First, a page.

When you see this, sometimes it's a temporary oddity as Google moves data around. If someone is seeing this right now for the first time, or even seeing the complete absence of the domain root on a site: query - especially when it's never been an issue before and traffic is still the same - then I'd just wait. Google is really shuffling data at the moment and in that kind of a period, stuff often happens that gets quickly straightened out.
But when you see a depressed domain root on Yahoo's site: operator as well, then I would definitely suspect a technical problem with your site. Here are some things I'd check on:
1. Does the domain root resolve directly? That is, a request for www.example.com gets a 200 response and serves content, not redirecting for content?
2. Have you addressed the common canonical issues and duplicate url issues? That means no-www redirects to the with-www version of every url and no links to the index.html version of your home pages url.
3. Do you use a "custom" 404? If so, does it return a 404 in the http server header?
4. Does every page (even the deep internal urls) have a "Home" link? If so,is it of this form? <a href="http://www.example.com/">?
|4. Does every page (even the deep internal urls) have a "Home" link? If so,is it of this form? <a href="http://www.example.com/">? |
Tedster, is there any problem without the end "/" - "slash" for the link to homepage.
any difference between http://www.example.com/ and http://www.example.com (no slash)
in my opinion, Google should not ban a site for just they do not redirect non-www to www or vice versa, because no one means to spam or duplicate their content this way. Google should consider it as one, unless they have different content.
Thanks for the info tedster.
I check over the things you mentioned and all where ok apart from:
|3. Do you use a "custom" 404? If so, does it return a 404 in the http server header? |
This was returning a 302 response to the home page, i assume wth 302 being a temp redirect its making the 404 page look like dupe content of the home page?
Anyhow have now fixed this and its returning a true 404 response.
How long is a piece of string and how long do you think it would take for yahoo ad google to remedy this hiccup which is affecting my rankings.
Would I be right to assume that if i gave google and yahoo a sitemap then this would speed up progress of fixing the errors.
It's been a long time since I saw a problem with the home page because of a missing slash. Google never intentionally banned or penalized a site for any of this - but these server configurations send out confusing signals to the algorithm. SEO involves more than on-page and off-page factors; it also involves configuring your server in a technically sound fashion. If you don't do this, and your technical oversights end up imitating a spammer profile, you can have troubles.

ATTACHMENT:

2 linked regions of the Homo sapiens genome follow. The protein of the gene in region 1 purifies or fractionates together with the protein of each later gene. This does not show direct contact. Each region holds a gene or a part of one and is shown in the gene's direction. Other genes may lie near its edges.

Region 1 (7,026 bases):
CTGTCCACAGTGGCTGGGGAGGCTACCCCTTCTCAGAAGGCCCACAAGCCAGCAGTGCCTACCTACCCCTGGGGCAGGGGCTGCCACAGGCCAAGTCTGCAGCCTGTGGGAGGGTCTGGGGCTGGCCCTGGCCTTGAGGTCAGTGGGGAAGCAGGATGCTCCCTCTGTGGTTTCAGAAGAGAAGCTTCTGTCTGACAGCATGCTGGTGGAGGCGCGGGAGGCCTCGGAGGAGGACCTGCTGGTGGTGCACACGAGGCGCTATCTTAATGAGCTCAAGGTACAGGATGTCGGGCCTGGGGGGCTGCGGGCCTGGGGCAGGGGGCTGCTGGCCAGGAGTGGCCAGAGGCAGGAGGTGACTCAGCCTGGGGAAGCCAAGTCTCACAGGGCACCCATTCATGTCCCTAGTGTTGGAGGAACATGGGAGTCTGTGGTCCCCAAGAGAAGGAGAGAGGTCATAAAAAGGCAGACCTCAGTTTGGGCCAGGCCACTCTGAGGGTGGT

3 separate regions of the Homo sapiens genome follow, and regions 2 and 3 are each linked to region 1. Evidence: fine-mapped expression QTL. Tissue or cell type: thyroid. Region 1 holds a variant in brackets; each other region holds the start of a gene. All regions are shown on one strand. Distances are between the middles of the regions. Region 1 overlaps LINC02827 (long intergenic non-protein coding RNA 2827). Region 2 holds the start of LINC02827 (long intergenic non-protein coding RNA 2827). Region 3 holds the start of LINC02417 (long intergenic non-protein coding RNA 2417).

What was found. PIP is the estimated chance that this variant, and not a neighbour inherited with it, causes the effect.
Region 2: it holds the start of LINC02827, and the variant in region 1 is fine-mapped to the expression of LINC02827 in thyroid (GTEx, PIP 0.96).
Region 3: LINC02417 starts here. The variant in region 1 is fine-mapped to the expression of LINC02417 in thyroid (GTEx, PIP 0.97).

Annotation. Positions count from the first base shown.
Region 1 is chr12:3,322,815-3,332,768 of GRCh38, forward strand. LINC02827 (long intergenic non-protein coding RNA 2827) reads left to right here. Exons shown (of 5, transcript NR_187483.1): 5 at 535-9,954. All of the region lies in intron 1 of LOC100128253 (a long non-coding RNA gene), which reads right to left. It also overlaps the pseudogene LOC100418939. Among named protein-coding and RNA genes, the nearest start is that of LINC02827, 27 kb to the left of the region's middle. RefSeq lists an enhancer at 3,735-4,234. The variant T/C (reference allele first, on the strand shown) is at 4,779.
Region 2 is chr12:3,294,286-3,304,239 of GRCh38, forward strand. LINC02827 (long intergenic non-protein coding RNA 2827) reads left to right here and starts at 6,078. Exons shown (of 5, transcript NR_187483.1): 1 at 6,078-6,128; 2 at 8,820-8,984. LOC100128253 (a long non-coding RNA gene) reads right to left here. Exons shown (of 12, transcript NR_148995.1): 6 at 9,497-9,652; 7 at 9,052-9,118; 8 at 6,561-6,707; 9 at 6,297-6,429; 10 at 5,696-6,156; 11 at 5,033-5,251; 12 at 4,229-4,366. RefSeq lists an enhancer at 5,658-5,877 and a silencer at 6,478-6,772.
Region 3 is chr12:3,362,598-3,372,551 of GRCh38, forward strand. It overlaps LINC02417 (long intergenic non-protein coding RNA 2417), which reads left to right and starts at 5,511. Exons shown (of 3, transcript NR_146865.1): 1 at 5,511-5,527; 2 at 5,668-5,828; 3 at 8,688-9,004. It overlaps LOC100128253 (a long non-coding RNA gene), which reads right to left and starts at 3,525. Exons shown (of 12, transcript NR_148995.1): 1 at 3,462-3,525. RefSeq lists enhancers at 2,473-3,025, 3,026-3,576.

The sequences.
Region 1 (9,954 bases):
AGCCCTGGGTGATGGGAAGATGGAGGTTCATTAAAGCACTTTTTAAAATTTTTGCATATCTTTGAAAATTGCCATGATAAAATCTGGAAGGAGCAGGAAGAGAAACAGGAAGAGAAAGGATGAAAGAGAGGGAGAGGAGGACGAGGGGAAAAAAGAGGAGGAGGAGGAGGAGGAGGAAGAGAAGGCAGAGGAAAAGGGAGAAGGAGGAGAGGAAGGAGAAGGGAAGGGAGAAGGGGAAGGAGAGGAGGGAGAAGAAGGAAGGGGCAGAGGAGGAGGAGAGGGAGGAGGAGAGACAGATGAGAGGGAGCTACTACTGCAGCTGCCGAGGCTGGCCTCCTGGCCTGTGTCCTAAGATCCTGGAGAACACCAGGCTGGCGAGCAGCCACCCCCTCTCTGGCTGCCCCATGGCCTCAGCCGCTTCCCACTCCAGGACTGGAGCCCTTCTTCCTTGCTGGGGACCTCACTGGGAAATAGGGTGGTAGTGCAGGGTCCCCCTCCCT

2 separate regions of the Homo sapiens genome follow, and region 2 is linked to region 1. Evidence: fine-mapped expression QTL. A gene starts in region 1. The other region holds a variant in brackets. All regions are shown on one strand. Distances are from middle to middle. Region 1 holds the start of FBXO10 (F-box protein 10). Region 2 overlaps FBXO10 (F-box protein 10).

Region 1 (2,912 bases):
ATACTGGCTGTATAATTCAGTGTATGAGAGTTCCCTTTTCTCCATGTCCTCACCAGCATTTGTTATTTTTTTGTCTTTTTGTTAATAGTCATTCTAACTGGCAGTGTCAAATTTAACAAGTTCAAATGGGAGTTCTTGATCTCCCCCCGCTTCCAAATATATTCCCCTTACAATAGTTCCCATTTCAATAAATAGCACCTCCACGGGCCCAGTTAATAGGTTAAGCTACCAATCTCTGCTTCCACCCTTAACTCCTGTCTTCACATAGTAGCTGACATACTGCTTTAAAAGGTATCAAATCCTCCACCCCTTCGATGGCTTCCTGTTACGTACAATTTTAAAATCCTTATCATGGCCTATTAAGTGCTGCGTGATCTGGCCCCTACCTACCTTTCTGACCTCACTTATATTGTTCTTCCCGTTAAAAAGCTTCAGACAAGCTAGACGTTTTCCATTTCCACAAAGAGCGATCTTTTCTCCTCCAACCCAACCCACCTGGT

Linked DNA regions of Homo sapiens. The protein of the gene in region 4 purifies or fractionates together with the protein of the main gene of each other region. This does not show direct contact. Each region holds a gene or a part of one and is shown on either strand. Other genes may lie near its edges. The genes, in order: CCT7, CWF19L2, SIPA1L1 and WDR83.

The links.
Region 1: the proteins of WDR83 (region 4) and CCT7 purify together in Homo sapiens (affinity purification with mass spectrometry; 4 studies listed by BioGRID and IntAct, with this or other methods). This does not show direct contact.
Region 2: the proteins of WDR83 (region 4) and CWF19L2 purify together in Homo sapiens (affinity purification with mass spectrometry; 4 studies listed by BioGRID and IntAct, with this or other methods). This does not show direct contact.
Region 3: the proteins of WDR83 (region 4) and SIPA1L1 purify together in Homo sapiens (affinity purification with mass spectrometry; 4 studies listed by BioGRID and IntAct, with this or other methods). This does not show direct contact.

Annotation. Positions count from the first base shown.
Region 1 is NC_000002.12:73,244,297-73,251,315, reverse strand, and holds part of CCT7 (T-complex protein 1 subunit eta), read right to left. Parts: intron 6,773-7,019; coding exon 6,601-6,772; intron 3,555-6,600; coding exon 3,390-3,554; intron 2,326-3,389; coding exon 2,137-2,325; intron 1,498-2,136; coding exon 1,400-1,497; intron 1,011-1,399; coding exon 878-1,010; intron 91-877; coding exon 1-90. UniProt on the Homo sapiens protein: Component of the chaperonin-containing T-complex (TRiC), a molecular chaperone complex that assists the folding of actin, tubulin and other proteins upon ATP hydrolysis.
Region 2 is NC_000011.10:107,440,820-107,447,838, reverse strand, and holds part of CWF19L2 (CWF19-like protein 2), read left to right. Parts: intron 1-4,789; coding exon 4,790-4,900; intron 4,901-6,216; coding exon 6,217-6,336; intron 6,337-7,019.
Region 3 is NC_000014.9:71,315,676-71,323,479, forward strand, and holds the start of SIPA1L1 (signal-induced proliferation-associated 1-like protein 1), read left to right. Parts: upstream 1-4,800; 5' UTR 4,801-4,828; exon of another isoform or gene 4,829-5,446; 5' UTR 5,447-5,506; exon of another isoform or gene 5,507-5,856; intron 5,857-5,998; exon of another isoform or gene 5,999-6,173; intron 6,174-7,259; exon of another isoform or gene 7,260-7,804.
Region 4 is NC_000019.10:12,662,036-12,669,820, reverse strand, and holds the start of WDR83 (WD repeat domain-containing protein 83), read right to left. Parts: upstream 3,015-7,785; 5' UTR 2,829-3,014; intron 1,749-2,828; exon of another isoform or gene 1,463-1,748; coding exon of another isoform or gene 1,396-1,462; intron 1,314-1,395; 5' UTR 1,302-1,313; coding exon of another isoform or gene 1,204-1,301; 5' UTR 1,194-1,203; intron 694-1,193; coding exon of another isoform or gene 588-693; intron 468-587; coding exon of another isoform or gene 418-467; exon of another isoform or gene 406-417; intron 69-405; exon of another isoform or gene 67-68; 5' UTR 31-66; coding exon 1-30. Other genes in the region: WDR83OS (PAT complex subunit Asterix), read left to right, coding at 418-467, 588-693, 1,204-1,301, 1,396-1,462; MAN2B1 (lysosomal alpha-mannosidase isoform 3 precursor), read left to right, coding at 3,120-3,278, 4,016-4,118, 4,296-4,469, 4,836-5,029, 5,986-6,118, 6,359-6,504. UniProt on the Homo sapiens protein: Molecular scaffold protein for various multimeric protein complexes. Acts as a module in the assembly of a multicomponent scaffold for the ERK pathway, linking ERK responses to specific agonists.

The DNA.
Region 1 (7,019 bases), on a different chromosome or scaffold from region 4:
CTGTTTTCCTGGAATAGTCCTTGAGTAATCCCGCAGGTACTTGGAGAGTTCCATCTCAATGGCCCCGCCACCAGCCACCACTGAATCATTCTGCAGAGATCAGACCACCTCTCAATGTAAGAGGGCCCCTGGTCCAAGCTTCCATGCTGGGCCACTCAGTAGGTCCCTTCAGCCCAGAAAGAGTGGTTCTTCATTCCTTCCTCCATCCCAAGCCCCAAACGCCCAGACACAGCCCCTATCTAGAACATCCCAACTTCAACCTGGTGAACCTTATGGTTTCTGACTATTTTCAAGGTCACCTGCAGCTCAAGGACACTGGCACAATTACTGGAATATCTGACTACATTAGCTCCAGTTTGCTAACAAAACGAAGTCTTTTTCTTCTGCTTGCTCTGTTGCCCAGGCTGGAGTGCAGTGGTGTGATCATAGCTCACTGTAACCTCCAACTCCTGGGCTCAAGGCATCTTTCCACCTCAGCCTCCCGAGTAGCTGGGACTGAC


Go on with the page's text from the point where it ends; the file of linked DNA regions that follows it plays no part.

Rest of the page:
The sitemaps might speed the process. Glad you found that problem. Incorrect custom error pages can be like a ticking time bomb.
|Incorrect custom error pages can be like a ticking time bomb |
LOL - this one isn't ticking anymore its gone off right in my face ;)
Thanks for help!
|Does every page (even the deep internal urls) have a "Home" link? If so,is it of this form? <a href="http://www.example.com/"> |
Yikes, mine are, whats wrong with that?
Nothing is wrong with that, walrus, it's the best practice and I asked just to be sure it was checked. Some people link to index.jsp, or ../home.aspx and so on. THAT can create a duplicate url problem.
Maybe Tedster is right. I had the same problem and on Tedster's suggestion I checked and yes, in a sidebar I had a link to my home page saying, visit my home page <a href="http://www.example.com/">. After reading it here, I changed it and took out the end slash. In 2 days, the home page is the first page that shows up in a site: search.
|After reading it here, I changed it and took out the end slash. In 2 days, the home page is the first page that shows up in a site: search. |
ecmedia - I think you misread things here with regard to the end slash. Actually, the variant with the end slash is the "preferred" form, but only in the sense that if it's not there, just about all servers are set up to add it... so having it in your code saves the server a little work. I believe any change you observed due to dropping the slash was purely coincidental.
The problem is not when you link to:
It's when you link to:
That creates dupe content, which can give you trouble if people link to it and it starts to rank.
I suggest you read this thread, which is up in the Hot Topics section at the top of the Google Search forum home page....
Domain Root vs. index.html [webmasterworld.com] - another kind of duplicate
Thanks for clarifying that Tedster.